Hard Rock Return To Prison Analysis

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Society is the purveyor of indelible, influential people and experiences that have the ability to shape the human race in a magnanimous or deleterious fashion. Since people are the inspiration for experiences, peoples’ effects on society needs to be delineated. There are many classes of people in a society. There are not only passive and active people, but also pacifists and activists. The pacifists are the quiet peacemakers of the society that try to discourage violence. Unfortunately, their approach is too pacific it makes people soporific upon listening to their plight. The activists, on the other hand are not encouraging violence, per se, but rather encouraging the people to take action against a certain group, specifically one that …show more content…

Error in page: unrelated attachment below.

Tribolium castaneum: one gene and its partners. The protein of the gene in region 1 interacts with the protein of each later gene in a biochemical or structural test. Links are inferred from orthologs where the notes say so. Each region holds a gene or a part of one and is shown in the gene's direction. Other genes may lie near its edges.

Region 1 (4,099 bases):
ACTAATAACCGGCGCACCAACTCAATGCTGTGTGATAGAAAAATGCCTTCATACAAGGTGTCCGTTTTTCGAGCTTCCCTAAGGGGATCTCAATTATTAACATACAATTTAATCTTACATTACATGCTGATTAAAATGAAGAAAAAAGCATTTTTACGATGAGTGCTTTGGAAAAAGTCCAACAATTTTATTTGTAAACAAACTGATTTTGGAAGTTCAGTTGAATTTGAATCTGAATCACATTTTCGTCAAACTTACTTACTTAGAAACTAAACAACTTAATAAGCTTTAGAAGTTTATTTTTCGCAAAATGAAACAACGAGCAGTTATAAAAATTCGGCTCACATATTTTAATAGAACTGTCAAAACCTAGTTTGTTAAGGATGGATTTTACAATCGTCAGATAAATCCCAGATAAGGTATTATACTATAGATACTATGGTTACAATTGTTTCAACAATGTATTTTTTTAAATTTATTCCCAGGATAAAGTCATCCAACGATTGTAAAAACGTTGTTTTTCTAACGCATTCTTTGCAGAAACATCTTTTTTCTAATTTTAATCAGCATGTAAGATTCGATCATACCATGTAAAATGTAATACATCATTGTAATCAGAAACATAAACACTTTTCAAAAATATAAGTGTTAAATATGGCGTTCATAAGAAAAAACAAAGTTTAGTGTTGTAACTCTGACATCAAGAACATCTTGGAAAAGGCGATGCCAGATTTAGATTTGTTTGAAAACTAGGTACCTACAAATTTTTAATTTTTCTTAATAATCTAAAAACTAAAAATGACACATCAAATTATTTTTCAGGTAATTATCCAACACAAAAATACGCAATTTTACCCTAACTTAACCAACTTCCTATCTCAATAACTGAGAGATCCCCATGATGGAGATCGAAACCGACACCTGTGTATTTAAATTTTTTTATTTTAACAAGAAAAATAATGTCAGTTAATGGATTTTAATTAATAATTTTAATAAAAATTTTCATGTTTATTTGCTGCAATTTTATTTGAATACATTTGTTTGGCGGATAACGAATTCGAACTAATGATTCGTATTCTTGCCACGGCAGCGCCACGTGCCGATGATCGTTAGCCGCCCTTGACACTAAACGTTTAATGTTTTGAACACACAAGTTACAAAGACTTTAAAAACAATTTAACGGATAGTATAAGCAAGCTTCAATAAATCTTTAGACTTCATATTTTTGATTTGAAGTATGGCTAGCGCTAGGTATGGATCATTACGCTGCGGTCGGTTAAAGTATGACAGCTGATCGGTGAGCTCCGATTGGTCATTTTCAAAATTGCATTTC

It can be something that is literally indelible based on past experiences. In Etheridge Knight’s “Hard Rock Returns to Prison” it is exemplified that some people can go through a metamorphosis from one echelon of being an outsider to another, but nonetheless never losing the title. The main character Hard Rock “was known to not take no shit from nobody, and he had the scars to prove it”(Knight 194). Essentially, he has been in the jail scene for a while-this fact alone makes him automatically a social outsider because people who go to jail are virtually always looked down upon. After being in the slammer for a while he was taken away for treatment of his “natural” behaviors. His treatment was solitary confinement. This “treatment” desensitized him from his old ways and paralyzed him by his new “mental configuration”. This was a guy know for being belligerent and using force against officers and causing other disturbances. He even tolerated someone calling him a “black son of a bitch”(Knight 195). Another effect of them treatment and perhaps the effect behind his indifference was mental sluggishness-“it took Hard Rock exactly 3 minutes to tell you his first name”(Knight 195). The inmates thought he “had just wised up” and the he “was being cool”, but that was not the case(Knight 195). Hard Rock went from being know as “Destroyer, the doer of things we dreamed of” to a debilitated, mentally and physically, by-product of cruel torture. He was now cultural outsider in two groups of society-the outside world and the “inside world” of prison. He changed. The problem is the government didn’t take care of him adequately: a change needs to happen. Hard Rock is not an inspiration but a reason to consider the protocol for dealing with “difficult” inmates. The “treatment” received is inhuman as it sears the mind and puts the person in a purgatorial solitude. His transformation

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